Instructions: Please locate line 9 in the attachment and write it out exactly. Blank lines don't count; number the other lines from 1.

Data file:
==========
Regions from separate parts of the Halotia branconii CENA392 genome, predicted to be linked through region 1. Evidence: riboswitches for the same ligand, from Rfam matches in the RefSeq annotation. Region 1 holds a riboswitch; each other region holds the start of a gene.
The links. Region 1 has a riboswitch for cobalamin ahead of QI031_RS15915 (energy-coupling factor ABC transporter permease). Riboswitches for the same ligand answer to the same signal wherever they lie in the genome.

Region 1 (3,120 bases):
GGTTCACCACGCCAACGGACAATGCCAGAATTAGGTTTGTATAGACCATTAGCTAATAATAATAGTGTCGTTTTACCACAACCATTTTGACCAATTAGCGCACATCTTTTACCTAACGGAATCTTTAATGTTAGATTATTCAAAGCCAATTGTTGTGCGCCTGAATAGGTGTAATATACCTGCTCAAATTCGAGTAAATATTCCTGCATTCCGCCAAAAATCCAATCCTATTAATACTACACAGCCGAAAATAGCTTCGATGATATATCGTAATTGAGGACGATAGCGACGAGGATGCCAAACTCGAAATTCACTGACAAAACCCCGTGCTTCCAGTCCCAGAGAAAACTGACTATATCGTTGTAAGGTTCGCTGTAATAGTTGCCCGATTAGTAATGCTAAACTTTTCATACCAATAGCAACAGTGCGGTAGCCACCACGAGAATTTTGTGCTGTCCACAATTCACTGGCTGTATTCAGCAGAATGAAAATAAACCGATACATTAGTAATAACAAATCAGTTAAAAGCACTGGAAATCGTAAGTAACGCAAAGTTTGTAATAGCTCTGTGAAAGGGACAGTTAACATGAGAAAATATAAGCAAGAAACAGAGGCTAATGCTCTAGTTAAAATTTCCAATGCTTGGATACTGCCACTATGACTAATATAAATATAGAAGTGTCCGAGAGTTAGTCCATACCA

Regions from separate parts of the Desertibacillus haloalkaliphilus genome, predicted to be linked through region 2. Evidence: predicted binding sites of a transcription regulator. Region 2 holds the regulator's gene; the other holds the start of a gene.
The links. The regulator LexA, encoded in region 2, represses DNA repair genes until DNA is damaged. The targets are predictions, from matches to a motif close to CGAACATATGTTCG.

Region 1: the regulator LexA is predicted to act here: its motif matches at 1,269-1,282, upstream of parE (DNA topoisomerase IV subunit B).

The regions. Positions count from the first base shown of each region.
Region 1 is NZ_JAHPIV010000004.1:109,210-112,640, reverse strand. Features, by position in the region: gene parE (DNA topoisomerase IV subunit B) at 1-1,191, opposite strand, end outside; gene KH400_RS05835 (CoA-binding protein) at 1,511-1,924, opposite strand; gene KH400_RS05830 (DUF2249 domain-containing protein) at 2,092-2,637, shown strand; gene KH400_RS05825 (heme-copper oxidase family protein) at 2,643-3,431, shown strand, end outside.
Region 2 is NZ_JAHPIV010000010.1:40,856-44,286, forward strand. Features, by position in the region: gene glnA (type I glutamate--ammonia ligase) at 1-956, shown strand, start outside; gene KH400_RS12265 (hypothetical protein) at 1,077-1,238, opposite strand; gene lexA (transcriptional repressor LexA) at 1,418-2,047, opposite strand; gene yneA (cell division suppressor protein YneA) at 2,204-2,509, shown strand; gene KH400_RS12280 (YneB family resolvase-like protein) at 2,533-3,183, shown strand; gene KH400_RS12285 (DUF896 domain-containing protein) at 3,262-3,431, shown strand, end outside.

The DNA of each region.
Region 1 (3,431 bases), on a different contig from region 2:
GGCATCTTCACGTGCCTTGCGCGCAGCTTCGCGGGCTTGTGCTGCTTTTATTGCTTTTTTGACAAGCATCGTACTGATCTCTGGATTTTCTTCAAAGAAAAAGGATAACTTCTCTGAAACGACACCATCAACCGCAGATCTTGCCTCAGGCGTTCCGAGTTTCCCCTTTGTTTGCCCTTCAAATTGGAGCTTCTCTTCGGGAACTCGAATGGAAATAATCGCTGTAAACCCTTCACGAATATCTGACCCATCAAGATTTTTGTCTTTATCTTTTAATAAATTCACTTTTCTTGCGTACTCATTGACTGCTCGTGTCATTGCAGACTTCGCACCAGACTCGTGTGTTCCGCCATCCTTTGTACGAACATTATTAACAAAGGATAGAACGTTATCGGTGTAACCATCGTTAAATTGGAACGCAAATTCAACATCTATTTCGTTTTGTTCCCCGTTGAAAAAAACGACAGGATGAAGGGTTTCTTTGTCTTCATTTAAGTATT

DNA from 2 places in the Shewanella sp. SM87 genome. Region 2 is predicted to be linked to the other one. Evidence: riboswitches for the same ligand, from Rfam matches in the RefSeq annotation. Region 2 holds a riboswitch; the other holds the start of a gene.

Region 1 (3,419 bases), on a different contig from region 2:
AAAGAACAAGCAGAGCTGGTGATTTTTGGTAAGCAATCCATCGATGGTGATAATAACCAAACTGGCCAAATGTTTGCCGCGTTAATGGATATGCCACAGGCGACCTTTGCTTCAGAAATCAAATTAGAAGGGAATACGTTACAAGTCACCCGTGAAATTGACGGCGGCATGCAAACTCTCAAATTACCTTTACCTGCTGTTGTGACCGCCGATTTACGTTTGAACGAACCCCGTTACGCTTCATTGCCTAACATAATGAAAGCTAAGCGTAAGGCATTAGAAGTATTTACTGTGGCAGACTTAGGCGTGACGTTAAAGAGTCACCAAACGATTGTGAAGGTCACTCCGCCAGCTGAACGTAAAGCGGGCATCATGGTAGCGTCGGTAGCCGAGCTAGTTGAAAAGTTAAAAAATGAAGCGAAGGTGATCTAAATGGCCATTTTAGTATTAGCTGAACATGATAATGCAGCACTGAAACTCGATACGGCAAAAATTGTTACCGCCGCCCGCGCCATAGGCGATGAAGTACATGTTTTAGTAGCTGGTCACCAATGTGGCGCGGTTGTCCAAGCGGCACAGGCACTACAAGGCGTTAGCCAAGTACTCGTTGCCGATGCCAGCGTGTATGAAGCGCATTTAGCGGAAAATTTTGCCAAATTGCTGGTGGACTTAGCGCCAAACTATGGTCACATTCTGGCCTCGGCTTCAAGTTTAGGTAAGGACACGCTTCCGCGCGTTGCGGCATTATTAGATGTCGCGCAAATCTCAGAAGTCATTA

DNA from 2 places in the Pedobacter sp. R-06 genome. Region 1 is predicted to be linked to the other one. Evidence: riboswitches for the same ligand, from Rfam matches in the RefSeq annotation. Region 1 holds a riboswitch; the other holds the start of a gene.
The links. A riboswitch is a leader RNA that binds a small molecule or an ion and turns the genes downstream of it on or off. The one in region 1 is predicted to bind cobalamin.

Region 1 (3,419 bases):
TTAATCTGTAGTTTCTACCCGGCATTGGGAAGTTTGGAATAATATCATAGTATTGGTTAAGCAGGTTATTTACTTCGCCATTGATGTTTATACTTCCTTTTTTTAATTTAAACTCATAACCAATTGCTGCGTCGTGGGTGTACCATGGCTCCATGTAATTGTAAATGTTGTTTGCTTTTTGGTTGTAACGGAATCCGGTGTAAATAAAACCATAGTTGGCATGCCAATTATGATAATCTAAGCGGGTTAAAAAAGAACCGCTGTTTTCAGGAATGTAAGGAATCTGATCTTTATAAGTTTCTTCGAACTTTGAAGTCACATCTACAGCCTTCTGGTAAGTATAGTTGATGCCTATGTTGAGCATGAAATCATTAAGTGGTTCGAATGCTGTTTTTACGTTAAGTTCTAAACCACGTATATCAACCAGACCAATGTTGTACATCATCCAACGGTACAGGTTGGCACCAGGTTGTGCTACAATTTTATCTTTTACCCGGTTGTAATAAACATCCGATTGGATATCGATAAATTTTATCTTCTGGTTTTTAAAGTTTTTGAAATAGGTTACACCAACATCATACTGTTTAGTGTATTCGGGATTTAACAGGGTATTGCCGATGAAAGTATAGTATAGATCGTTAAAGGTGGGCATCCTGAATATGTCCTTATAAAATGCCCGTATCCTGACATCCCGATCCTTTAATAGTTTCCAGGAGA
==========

Region 1 is NZ_JAHPIV010000004.1:109,210-112,640, reverse strand. Features, by position in the region: gene parE (DNA topoisomerase IV subunit B) at 1-1,191, opposite strand, end outside; gene KH400_RS05835 (CoA-binding protein) at 1,511-1,924, opposite strand; gene KH400_RS05830 (DUF2249 domain-containing protein) at 2,092-2,637, shown strand; gene KH400_RS05825 (heme-copper oxidase family protein) at 2,643-3,431, shown strand, end outside.